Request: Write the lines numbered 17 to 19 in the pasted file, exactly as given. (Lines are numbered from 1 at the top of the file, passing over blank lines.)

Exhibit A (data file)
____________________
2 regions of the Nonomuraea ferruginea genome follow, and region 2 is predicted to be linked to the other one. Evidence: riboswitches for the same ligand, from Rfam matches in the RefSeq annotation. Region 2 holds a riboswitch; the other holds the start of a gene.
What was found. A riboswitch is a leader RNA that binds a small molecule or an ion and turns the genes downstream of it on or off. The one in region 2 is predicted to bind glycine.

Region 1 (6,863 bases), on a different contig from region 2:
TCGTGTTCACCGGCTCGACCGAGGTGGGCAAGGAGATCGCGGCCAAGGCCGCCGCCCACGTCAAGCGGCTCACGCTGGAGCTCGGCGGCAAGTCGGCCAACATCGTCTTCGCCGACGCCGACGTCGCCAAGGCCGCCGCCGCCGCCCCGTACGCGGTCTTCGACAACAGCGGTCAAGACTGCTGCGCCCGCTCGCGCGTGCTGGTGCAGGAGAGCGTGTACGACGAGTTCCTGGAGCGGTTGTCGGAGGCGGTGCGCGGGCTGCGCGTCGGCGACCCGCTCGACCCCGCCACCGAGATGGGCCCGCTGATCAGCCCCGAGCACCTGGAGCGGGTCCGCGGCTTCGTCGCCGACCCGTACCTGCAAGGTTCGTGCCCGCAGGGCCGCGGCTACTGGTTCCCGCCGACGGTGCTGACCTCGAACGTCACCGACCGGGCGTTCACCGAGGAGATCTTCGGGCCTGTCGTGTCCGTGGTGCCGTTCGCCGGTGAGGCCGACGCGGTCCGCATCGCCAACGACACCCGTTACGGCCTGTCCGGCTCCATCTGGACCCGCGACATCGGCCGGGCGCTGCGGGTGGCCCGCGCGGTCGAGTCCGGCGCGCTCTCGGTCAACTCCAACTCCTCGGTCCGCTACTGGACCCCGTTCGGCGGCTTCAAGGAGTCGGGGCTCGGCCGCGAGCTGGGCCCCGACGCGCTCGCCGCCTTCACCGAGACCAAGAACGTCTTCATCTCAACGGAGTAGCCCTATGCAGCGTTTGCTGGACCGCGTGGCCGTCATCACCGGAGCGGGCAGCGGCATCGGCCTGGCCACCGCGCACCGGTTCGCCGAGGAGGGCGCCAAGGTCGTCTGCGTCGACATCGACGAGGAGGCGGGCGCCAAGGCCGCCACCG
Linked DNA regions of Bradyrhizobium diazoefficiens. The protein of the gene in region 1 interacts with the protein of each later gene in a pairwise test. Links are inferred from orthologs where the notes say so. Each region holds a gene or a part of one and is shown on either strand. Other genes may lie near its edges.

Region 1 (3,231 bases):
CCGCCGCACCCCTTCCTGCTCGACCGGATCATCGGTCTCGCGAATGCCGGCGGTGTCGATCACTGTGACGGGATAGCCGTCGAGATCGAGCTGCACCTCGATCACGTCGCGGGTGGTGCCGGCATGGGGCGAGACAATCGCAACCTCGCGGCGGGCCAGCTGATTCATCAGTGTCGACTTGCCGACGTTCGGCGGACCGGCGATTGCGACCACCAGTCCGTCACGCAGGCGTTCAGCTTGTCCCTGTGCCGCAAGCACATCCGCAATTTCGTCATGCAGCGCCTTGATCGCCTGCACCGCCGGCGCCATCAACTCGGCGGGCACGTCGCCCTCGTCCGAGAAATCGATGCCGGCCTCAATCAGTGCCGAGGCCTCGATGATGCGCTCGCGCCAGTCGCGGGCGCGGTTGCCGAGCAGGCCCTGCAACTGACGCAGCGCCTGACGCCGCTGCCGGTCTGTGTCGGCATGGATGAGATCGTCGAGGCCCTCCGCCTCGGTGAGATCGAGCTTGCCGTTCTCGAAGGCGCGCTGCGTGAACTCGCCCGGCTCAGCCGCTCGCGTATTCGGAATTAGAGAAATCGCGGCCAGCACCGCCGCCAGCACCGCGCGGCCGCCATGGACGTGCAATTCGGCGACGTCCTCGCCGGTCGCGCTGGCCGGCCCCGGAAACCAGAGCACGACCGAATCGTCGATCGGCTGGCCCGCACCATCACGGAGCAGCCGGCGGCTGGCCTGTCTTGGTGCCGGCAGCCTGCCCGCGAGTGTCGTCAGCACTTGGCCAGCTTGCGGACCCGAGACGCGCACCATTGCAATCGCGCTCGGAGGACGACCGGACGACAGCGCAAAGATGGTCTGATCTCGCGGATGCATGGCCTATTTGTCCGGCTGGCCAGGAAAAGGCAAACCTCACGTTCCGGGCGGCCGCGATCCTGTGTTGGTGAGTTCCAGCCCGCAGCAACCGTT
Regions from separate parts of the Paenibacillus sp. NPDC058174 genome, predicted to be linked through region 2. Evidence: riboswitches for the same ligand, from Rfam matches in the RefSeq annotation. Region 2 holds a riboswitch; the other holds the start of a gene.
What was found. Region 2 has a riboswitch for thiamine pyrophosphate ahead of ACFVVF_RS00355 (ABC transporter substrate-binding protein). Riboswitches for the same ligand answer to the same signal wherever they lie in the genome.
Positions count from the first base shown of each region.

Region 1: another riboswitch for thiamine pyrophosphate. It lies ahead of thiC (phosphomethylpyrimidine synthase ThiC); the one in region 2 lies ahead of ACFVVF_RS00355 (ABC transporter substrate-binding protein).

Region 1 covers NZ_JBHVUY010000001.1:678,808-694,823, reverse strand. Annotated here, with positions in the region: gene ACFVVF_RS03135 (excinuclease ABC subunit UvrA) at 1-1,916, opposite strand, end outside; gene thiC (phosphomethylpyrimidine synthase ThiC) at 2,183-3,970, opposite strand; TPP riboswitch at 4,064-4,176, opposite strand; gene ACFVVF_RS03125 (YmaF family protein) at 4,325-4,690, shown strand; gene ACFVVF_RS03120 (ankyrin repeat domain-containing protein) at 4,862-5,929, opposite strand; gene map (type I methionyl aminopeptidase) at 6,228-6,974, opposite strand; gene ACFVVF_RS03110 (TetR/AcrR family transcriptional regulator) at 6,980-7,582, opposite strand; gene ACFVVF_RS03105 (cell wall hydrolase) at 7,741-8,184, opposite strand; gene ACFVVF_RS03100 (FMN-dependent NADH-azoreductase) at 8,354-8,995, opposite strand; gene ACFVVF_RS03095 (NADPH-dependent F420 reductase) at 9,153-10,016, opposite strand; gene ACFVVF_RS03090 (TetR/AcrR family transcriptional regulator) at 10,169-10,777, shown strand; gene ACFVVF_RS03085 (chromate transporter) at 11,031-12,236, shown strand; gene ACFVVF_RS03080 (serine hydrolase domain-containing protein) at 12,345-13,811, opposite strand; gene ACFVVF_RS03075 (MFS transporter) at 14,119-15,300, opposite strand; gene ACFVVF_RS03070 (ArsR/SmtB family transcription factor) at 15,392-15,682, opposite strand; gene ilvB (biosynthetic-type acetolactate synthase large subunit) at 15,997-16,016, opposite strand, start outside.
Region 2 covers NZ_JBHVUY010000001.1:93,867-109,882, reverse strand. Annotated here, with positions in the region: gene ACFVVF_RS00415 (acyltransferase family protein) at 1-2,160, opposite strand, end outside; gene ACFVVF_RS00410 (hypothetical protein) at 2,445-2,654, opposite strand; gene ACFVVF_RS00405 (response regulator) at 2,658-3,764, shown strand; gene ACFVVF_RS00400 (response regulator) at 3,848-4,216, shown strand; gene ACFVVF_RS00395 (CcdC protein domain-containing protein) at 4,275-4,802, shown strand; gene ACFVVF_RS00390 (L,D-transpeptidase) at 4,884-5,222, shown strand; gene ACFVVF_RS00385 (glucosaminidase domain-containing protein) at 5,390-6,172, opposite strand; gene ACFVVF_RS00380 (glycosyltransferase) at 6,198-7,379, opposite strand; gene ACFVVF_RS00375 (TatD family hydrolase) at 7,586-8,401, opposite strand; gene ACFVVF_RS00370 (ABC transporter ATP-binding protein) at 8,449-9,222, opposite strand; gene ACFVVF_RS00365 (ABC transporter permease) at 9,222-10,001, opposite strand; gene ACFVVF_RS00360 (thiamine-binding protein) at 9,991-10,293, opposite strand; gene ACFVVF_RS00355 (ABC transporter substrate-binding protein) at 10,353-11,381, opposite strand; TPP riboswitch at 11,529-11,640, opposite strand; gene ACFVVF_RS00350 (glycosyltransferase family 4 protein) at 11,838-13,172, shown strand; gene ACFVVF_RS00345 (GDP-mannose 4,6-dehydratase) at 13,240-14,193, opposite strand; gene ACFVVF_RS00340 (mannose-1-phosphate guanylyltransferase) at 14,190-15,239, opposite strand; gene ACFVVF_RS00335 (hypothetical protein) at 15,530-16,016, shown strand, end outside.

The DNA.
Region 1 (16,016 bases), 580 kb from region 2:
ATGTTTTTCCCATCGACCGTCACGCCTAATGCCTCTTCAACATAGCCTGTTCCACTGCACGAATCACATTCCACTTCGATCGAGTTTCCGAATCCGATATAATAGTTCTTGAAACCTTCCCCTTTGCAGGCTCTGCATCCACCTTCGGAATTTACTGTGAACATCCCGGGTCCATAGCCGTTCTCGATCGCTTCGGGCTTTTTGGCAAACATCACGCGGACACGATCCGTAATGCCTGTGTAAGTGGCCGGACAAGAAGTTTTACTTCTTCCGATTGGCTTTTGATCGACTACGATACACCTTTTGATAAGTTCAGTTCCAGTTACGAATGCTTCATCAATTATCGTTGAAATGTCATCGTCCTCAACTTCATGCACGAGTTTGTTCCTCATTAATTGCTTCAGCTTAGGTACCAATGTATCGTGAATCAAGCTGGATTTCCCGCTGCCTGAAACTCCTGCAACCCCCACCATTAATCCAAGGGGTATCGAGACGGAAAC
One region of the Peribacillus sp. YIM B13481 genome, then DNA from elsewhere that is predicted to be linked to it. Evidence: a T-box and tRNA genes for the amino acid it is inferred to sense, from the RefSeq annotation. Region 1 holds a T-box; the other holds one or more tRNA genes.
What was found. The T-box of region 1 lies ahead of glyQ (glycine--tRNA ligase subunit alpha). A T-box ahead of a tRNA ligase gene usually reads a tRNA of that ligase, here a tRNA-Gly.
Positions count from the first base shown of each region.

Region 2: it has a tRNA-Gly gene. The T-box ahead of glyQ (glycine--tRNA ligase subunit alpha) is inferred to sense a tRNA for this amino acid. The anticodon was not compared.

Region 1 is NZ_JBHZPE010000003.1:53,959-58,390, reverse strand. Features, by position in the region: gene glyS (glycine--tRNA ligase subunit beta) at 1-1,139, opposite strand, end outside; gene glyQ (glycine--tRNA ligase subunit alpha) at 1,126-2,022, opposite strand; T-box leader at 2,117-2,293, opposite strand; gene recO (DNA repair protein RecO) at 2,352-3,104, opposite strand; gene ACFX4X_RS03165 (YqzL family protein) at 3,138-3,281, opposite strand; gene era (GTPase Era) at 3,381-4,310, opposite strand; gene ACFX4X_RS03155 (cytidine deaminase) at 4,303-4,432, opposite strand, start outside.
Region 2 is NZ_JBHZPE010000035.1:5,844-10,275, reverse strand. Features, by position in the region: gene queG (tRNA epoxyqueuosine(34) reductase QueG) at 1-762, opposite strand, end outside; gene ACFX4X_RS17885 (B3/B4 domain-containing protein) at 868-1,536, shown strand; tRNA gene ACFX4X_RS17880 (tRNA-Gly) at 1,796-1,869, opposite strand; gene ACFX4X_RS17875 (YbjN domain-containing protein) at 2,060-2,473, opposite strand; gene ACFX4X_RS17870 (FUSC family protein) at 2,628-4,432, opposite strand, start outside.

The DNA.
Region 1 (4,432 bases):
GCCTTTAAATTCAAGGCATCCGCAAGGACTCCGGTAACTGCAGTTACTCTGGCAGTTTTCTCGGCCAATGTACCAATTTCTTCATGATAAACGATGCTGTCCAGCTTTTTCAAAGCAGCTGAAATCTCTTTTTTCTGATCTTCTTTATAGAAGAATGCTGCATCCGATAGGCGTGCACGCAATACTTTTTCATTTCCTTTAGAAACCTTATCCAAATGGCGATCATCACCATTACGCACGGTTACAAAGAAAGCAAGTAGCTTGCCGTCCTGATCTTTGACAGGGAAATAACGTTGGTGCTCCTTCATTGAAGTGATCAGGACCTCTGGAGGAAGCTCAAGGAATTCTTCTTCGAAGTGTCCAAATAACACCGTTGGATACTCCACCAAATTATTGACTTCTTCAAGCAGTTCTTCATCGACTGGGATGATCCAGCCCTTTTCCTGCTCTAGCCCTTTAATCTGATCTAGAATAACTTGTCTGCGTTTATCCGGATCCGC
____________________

One region of the Peribacillus sp. YIM B13481 genome, then DNA from elsewhere that is predicted to be linked to it. Evidence: a T-box and tRNA genes for the amino acid it is inferred to sense, from the RefSeq annotation. Region 1 holds a T-box; the other holds one or more tRNA genes.
What was found. The T-box of region 1 lies ahead of glyQ (glycine--tRNA ligase subunit alpha). A T-box ahead of a tRNA ligase gene usually reads a tRNA of that ligase, here a tRNA-Gly.
Positions count from the first base shown of each region.